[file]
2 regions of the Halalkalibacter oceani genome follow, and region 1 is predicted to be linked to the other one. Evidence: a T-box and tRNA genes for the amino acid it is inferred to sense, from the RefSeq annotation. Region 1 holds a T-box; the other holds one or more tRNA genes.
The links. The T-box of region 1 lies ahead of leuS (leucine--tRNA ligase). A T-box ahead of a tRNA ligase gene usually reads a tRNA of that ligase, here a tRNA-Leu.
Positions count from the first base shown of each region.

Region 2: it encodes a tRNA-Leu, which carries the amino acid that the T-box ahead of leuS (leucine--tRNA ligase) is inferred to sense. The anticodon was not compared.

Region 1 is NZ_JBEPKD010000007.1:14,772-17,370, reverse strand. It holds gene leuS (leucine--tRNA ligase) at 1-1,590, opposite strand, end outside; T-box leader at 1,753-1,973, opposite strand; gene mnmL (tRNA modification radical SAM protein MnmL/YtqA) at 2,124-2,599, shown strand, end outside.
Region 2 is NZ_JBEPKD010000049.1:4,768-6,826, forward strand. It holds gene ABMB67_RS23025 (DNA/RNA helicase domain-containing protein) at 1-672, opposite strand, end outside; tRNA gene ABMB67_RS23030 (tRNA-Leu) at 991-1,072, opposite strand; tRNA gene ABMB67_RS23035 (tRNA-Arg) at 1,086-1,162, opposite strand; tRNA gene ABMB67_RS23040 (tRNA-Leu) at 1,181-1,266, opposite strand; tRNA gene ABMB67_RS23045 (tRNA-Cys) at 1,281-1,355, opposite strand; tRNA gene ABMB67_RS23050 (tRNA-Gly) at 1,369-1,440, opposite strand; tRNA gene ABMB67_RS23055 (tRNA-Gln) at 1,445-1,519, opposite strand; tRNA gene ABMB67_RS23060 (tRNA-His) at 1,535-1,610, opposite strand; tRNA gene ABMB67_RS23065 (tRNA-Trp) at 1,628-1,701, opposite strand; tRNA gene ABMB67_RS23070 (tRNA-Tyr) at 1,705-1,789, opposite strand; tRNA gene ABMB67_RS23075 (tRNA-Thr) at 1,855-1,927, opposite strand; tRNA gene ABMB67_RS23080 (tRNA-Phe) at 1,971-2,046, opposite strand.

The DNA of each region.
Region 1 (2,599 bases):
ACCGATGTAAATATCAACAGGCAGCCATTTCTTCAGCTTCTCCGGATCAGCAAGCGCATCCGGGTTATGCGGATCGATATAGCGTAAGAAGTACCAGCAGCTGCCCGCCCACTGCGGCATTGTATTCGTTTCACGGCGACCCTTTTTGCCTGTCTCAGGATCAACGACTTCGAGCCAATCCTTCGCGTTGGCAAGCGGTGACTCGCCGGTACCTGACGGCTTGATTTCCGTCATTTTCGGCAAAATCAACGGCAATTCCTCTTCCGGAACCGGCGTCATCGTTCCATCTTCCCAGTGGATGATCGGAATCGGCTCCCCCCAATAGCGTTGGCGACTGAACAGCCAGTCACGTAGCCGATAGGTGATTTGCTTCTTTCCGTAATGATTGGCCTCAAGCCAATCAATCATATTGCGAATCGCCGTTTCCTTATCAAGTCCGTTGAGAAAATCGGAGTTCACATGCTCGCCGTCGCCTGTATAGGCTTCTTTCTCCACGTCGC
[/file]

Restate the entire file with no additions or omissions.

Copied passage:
2 regions of the Halalkalibacter oceani genome follow, and region 1 is predicted to be linked to the other one. Evidence: a T-box and tRNA genes for the amino acid it is inferred to sense, from the RefSeq annotation. Region 1 holds a T-box; the other holds one or more tRNA genes.
The links. The T-box of region 1 lies ahead of leuS (leucine--tRNA ligase). A T-box ahead of a tRNA ligase gene usually reads a tRNA of that ligase, here a tRNA-Leu.
Positions count from the first base shown of each region.

Region 2: it encodes a tRNA-Leu, which carries the amino acid that the T-box ahead of leuS (leucine--tRNA ligase) is inferred to sense. The anticodon was not compared.

Region 1 is NZ_JBEPKD010000007.1:14,772-17,370, reverse strand. It holds gene leuS (leucine--tRNA ligase) at 1-1,590, opposite strand, end outside; T-box leader at 1,753-1,973, opposite strand; gene mnmL (tRNA modification radical SAM protein MnmL/YtqA) at 2,124-2,599, shown strand, end outside.
Region 2 is NZ_JBEPKD010000049.1:4,768-6,826, forward strand. It holds gene ABMB67_RS23025 (DNA/RNA helicase domain-containing protein) at 1-672, opposite strand, end outside; tRNA gene ABMB67_RS23030 (tRNA-Leu) at 991-1,072, opposite strand; tRNA gene ABMB67_RS23035 (tRNA-Arg) at 1,086-1,162, opposite strand; tRNA gene ABMB67_RS23040 (tRNA-Leu) at 1,181-1,266, opposite strand; tRNA gene ABMB67_RS23045 (tRNA-Cys) at 1,281-1,355, opposite strand; tRNA gene ABMB67_RS23050 (tRNA-Gly) at 1,369-1,440, opposite strand; tRNA gene ABMB67_RS23055 (tRNA-Gln) at 1,445-1,519, opposite strand; tRNA gene ABMB67_RS23060 (tRNA-His) at 1,535-1,610, opposite strand; tRNA gene ABMB67_RS23065 (tRNA-Trp) at 1,628-1,701, opposite strand; tRNA gene ABMB67_RS23070 (tRNA-Tyr) at 1,705-1,789, opposite strand; tRNA gene ABMB67_RS23075 (tRNA-Thr) at 1,855-1,927, opposite strand; tRNA gene ABMB67_RS23080 (tRNA-Phe) at 1,971-2,046, opposite strand.

The DNA of each region.
Region 1 (2,599 bases):
ACCGATGTAAATATCAACAGGCAGCCATTTCTTCAGCTTCTCCGGATCAGCAAGCGCATCCGGGTTATGCGGATCGATATAGCGTAAGAAGTACCAGCAGCTGCCCGCCCACTGCGGCATTGTATTCGTTTCACGGCGACCCTTTTTGCCTGTCTCAGGATCAACGACTTCGAGCCAATCCTTCGCGTTGGCAAGCGGTGACTCGCCGGTACCTGACGGCTTGATTTCCGTCATTTTCGGCAAAATCAACGGCAATTCCTCTTCCGGAACCGGCGTCATCGTTCCATCTTCCCAGTGGATGATCGGAATCGGCTCCCCCCAATAGCGTTGGCGACTGAACAGCCAGTCACGTAGCCGATAGGTGATTTGCTTCTTTCCGTAATGATTGGCCTCAAGCCAATCAATCATATTGCGAATCGCCGTTTCCTTATCAAGTCCGTTGAGAAAATCGGAGTTCACATGCTCGCCGTCGCCTGTATAGGCTTCTTTCTCCACGTCGC